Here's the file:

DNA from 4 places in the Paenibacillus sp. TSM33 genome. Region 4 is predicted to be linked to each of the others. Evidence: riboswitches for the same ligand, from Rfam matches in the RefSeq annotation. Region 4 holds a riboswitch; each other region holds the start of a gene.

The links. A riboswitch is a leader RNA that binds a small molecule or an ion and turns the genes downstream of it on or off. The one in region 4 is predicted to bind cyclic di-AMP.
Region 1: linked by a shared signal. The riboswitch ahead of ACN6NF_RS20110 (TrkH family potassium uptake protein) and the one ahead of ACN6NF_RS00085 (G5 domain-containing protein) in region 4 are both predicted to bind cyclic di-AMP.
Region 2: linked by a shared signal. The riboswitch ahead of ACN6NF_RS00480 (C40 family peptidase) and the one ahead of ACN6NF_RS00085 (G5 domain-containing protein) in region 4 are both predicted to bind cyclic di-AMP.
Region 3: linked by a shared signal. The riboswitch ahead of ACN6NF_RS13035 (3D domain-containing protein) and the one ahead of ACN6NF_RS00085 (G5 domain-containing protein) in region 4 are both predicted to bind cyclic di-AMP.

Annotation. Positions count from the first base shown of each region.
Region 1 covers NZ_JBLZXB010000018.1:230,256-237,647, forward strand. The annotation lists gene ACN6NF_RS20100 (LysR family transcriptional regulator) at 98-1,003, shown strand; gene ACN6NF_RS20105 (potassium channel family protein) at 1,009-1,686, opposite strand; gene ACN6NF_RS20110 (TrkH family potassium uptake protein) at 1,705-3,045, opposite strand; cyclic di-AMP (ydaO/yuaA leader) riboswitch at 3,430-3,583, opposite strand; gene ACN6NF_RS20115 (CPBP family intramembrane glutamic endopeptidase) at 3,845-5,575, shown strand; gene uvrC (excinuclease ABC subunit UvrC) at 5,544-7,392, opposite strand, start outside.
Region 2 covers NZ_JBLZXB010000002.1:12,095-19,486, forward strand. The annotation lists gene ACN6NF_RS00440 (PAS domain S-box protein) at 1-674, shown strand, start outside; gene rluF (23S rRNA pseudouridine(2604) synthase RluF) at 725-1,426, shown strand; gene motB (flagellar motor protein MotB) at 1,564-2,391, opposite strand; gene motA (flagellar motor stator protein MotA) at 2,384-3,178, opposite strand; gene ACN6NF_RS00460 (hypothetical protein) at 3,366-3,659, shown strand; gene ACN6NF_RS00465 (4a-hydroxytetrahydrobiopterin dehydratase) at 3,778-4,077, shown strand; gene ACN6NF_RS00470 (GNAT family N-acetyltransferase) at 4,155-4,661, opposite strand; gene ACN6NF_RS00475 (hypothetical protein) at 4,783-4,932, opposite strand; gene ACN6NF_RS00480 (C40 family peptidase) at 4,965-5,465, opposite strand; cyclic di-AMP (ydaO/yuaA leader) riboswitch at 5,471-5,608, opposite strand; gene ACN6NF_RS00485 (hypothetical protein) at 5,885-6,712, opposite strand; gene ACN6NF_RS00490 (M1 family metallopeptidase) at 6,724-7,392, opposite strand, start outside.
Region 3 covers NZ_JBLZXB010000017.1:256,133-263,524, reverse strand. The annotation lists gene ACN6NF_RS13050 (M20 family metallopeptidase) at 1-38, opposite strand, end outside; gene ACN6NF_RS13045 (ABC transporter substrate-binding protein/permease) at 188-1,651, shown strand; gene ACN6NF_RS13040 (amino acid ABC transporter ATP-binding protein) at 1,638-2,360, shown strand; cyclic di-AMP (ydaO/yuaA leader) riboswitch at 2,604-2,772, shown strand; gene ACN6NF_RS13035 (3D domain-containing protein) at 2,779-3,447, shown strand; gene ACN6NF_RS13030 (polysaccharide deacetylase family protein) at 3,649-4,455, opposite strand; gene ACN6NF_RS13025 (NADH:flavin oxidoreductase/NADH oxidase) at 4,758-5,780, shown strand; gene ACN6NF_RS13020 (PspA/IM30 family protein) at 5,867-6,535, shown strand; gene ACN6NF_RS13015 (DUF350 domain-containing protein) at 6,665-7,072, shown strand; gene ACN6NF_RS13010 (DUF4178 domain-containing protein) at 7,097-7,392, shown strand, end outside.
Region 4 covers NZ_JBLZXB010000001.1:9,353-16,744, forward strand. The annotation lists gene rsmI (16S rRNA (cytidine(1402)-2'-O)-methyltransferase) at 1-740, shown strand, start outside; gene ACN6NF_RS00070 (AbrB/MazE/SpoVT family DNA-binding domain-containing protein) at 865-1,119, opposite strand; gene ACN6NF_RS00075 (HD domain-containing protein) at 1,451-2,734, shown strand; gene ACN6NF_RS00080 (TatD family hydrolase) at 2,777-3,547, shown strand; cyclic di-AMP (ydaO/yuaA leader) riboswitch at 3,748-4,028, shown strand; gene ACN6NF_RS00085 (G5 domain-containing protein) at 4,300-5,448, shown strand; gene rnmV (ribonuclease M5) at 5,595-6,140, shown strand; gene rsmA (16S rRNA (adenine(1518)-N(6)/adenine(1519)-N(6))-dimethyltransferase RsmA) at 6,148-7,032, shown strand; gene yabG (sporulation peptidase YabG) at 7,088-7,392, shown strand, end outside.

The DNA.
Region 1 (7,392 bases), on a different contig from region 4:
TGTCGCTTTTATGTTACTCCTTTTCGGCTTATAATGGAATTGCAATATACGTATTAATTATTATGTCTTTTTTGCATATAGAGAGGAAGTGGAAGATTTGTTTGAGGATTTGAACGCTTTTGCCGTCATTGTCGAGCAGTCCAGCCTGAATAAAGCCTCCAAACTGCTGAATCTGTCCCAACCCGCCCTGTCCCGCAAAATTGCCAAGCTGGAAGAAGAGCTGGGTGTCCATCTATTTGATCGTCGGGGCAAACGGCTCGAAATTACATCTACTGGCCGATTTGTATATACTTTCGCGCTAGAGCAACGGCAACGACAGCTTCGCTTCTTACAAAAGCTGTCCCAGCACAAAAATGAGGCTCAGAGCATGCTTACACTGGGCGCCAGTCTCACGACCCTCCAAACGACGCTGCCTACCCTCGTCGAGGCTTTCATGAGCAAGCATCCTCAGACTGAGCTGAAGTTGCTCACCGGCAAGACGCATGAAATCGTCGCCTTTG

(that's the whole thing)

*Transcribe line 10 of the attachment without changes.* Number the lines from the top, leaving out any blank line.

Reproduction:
Region 4 covers NZ_JBLZXB010000001.1:9,353-16,744, forward strand. The annotation lists gene rsmI (16S rRNA (cytidine(1402)-2'-O)-methyltransferase) at 1-740, shown strand, start outside; gene ACN6NF_RS00070 (AbrB/MazE/SpoVT family DNA-binding domain-containing protein) at 865-1,119, opposite strand; gene ACN6NF_RS00075 (HD domain-containing protein) at 1,451-2,734, shown strand; gene ACN6NF_RS00080 (TatD family hydrolase) at 2,777-3,547, shown strand; cyclic di-AMP (ydaO/yuaA leader) riboswitch at 3,748-4,028, shown strand; gene ACN6NF_RS00085 (G5 domain-containing protein) at 4,300-5,448, shown strand; gene rnmV (ribonuclease M5) at 5,595-6,140, shown strand; gene rsmA (16S rRNA (adenine(1518)-N(6)/adenine(1519)-N(6))-dimethyltransferase RsmA) at 6,148-7,032, shown strand; gene yabG (sporulation peptidase YabG) at 7,088-7,392, shown strand, end outside.